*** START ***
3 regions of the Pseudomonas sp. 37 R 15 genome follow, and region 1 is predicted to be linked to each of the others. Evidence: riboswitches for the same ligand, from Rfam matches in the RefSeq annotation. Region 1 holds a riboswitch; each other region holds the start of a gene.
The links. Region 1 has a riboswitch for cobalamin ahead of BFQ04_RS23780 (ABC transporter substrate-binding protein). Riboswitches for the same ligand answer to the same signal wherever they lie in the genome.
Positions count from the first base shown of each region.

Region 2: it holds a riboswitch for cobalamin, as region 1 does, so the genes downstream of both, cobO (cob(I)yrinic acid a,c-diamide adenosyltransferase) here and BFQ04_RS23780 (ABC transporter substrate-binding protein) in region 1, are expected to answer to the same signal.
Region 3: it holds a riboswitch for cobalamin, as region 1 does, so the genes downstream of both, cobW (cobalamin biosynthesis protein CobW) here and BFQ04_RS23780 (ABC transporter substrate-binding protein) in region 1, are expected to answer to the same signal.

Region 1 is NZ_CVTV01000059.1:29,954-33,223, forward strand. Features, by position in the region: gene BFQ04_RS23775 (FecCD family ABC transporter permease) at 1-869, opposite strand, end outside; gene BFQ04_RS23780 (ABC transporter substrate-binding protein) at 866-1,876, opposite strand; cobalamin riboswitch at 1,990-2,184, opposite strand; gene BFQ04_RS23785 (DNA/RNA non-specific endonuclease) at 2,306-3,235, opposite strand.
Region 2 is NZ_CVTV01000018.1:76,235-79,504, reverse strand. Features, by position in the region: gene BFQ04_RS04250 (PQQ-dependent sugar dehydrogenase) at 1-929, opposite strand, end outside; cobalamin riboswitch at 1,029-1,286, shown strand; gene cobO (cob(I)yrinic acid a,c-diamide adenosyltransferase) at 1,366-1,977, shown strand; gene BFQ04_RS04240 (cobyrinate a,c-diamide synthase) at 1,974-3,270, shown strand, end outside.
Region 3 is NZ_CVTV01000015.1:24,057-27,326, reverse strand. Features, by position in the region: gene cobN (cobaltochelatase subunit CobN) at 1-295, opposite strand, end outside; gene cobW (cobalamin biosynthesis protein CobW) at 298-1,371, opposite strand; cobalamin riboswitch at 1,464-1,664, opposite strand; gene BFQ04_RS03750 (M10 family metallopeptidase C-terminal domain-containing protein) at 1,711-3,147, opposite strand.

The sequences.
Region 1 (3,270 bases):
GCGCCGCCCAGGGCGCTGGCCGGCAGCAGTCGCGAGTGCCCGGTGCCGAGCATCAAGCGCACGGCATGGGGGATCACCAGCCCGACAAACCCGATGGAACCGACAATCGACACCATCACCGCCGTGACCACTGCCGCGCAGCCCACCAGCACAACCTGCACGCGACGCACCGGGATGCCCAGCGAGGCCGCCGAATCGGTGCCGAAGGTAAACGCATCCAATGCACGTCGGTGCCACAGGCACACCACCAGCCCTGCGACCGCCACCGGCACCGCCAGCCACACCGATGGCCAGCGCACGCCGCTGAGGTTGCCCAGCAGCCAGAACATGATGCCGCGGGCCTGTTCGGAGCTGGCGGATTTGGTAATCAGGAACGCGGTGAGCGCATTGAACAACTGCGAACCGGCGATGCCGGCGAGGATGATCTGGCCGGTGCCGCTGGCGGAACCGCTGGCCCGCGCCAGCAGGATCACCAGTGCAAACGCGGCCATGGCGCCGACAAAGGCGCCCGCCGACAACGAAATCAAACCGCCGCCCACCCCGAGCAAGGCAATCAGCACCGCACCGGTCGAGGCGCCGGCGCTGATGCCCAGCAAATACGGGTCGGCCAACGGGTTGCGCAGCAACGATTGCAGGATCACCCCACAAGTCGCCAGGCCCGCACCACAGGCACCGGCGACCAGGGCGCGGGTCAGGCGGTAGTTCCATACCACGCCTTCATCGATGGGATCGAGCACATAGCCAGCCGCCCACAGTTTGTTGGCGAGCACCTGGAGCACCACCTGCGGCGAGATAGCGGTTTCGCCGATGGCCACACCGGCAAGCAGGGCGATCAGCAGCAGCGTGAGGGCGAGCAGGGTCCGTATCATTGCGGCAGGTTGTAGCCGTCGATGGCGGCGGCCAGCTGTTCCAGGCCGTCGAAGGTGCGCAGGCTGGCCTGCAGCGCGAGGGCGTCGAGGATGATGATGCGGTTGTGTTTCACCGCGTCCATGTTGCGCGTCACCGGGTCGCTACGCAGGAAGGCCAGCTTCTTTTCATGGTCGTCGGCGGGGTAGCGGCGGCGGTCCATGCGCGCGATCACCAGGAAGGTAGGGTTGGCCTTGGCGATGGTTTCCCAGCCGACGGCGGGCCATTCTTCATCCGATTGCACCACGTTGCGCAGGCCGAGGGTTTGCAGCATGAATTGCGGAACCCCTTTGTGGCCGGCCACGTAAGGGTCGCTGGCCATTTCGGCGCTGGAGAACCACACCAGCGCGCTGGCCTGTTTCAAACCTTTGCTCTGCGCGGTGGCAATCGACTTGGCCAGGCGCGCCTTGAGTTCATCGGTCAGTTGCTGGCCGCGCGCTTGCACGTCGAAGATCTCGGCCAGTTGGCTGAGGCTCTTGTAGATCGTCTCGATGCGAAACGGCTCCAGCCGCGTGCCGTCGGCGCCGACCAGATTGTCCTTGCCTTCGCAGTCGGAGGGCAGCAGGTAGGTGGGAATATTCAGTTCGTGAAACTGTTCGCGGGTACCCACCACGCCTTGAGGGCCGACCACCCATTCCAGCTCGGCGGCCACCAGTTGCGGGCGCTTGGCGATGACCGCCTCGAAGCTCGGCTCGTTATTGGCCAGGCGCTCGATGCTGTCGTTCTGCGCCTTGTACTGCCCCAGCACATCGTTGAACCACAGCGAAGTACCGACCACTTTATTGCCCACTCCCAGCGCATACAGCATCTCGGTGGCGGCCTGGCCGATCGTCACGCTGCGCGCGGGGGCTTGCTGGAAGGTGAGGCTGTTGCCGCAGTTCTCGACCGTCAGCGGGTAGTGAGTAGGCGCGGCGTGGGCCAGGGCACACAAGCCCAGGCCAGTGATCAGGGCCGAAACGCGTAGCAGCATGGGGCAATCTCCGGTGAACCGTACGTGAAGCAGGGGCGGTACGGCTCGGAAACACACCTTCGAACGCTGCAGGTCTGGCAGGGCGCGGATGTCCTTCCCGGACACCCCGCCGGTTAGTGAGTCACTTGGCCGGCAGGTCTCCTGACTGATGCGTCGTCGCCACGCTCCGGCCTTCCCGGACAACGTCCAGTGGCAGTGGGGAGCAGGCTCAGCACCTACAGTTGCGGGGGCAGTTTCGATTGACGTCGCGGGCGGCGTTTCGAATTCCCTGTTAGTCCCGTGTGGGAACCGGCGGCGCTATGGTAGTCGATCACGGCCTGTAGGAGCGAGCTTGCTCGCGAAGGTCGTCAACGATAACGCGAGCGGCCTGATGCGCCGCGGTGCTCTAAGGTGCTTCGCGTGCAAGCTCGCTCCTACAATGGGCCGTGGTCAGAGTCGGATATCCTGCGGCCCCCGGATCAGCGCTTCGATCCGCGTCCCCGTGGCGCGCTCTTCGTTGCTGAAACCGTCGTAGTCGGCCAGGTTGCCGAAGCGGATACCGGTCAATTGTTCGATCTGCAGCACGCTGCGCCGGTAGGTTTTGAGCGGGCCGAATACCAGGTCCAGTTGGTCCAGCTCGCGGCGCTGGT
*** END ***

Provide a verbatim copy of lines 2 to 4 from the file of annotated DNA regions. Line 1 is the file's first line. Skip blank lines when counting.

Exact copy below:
The links. Region 1 has a riboswitch for cobalamin ahead of BFQ04_RS23780 (ABC transporter substrate-binding protein). Riboswitches for the same ligand answer to the same signal wherever they lie in the genome.
Positions count from the first base shown of each region.

Region 2: it holds a riboswitch for cobalamin, as region 1 does, so the genes downstream of both, cobO (cob(I)yrinic acid a,c-diamide adenosyltransferase) here and BFQ04_RS23780 (ABC transporter substrate-binding protein) in region 1, are expected to answer to the same signal.